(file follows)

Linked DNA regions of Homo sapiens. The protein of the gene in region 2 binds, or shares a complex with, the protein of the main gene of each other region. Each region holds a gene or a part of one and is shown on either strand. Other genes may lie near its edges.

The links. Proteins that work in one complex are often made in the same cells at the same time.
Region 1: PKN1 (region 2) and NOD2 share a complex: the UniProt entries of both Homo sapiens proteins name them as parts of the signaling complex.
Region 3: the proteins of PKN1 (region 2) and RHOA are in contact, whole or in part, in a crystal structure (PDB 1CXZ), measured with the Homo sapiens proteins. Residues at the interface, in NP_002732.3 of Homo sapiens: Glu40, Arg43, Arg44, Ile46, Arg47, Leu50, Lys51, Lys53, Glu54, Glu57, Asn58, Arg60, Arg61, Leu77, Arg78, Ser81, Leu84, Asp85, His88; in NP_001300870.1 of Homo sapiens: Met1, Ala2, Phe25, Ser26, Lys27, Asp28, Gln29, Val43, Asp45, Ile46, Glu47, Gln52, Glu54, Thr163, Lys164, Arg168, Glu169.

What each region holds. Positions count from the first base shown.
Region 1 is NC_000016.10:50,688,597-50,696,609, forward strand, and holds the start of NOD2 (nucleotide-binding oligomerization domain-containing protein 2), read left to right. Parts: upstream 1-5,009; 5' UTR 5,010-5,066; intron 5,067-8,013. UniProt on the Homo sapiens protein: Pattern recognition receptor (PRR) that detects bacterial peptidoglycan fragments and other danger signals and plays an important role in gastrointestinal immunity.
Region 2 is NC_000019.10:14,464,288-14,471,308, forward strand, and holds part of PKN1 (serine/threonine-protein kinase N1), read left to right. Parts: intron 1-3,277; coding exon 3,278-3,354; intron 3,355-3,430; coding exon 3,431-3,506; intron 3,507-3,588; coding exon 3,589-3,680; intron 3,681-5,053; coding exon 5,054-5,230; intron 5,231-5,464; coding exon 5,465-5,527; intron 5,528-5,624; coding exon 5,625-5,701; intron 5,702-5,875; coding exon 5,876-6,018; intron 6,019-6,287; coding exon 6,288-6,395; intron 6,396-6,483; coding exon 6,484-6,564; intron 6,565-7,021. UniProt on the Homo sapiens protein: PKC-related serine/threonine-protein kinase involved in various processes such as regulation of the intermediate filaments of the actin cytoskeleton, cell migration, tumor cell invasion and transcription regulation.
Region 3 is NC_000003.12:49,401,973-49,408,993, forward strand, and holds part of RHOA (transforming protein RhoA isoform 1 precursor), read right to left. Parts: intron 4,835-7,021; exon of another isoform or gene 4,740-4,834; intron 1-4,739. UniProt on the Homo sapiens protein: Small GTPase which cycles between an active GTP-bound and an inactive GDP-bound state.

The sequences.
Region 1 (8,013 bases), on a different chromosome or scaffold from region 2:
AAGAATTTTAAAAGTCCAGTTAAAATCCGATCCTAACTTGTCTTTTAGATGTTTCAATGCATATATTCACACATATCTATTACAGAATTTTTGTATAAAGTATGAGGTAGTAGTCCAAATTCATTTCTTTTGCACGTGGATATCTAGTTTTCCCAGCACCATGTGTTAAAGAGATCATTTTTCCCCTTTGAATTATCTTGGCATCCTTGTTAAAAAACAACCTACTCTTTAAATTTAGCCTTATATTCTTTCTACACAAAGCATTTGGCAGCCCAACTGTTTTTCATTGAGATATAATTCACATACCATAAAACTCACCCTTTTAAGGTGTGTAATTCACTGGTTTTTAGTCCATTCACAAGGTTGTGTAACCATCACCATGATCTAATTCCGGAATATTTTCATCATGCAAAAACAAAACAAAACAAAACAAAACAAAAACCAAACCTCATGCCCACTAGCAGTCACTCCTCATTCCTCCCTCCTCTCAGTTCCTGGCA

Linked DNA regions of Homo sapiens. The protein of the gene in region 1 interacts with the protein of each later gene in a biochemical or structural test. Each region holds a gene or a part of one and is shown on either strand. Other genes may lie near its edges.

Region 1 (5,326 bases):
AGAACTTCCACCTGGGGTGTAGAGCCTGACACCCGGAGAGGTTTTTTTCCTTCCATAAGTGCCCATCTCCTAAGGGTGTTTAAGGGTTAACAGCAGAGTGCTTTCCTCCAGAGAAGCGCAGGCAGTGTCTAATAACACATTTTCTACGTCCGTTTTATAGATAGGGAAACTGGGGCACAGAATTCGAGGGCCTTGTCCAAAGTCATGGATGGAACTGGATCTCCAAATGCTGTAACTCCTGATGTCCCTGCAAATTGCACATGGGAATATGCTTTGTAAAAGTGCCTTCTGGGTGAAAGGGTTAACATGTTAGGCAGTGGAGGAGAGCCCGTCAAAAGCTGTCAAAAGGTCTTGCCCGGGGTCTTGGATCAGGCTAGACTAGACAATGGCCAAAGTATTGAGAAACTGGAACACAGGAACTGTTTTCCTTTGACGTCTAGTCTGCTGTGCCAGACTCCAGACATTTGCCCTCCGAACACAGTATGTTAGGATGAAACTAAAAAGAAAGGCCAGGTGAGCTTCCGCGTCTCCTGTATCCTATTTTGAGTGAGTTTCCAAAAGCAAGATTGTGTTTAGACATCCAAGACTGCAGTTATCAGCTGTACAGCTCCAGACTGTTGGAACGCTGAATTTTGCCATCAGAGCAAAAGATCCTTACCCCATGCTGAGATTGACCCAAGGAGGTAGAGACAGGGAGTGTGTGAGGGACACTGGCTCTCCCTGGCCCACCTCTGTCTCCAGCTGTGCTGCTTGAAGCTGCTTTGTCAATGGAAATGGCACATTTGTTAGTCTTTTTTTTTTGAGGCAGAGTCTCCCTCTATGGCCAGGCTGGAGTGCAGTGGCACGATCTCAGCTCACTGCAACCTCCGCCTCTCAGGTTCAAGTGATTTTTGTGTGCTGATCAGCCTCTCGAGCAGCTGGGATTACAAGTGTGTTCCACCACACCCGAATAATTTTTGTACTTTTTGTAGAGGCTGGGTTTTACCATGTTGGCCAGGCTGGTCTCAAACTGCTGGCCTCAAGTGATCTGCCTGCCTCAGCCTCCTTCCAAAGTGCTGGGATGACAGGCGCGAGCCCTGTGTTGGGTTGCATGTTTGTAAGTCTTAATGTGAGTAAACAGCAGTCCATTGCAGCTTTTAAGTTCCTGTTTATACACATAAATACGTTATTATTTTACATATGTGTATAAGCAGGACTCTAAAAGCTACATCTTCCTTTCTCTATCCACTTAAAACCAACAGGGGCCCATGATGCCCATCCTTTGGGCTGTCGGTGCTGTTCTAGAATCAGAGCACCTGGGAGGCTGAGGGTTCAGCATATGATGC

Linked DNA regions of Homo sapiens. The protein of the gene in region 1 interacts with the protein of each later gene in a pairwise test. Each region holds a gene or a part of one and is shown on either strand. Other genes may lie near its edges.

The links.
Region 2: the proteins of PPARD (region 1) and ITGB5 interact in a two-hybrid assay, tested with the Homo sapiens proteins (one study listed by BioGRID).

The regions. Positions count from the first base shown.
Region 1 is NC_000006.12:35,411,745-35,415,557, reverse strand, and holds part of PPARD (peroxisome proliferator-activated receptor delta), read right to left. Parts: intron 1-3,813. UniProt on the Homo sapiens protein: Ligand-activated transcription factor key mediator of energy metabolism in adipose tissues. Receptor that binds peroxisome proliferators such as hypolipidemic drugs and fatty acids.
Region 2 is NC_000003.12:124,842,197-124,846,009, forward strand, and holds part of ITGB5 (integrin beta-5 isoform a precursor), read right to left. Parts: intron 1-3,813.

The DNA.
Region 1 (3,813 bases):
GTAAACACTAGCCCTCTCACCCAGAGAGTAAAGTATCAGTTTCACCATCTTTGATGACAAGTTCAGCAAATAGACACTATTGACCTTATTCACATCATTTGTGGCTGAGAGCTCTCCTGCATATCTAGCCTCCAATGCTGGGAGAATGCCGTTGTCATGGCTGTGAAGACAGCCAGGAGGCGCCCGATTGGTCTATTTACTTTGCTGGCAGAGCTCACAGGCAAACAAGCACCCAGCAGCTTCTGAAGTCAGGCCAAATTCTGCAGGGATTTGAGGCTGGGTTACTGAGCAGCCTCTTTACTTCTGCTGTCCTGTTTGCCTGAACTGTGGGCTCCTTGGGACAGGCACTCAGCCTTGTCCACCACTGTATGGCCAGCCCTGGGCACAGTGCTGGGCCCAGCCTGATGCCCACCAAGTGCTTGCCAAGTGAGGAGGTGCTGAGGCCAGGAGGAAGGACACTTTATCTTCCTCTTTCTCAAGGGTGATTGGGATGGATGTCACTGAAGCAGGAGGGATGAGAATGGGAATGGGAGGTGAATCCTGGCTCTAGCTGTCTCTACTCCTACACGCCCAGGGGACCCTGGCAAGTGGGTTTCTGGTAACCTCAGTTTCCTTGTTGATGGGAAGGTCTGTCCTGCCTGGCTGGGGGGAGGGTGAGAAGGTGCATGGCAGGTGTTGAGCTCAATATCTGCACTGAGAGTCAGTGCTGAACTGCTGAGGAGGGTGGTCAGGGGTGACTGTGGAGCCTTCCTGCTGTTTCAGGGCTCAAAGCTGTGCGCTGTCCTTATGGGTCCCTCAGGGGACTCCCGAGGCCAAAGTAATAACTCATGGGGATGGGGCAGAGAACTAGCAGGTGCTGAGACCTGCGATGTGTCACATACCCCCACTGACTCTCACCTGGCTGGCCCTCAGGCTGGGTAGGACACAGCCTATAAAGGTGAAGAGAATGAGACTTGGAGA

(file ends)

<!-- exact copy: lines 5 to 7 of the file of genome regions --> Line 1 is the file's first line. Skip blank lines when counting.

What each region holds. Positions count from the first base shown.
Region 1 is NC_000016.10:50,688,597-50,696,609, forward strand, and holds the start of NOD2 (nucleotide-binding oligomerization domain-containing protein 2), read left to right. Parts: upstream 1-5,009; 5' UTR 5,010-5,066; intron 5,067-8,013. UniProt on the Homo sapiens protein: Pattern recognition receptor (PRR) that detects bacterial peptidoglycan fragments and other danger signals and plays an important role in gastrointestinal immunity.
Region 2 is NC_000019.10:14,464,288-14,471,308, forward strand, and holds part of PKN1 (serine/threonine-protein kinase N1), read left to right. Parts: intron 1-3,277; coding exon 3,278-3,354; intron 3,355-3,430; coding exon 3,431-3,506; intron 3,507-3,588; coding exon 3,589-3,680; intron 3,681-5,053; coding exon 5,054-5,230; intron 5,231-5,464; coding exon 5,465-5,527; intron 5,528-5,624; coding exon 5,625-5,701; intron 5,702-5,875; coding exon 5,876-6,018; intron 6,019-6,287; coding exon 6,288-6,395; intron 6,396-6,483; coding exon 6,484-6,564; intron 6,565-7,021. UniProt on the Homo sapiens protein: PKC-related serine/threonine-protein kinase involved in various processes such as regulation of the intermediate filaments of the actin cytoskeleton, cell migration, tumor cell invasion and transcription regulation.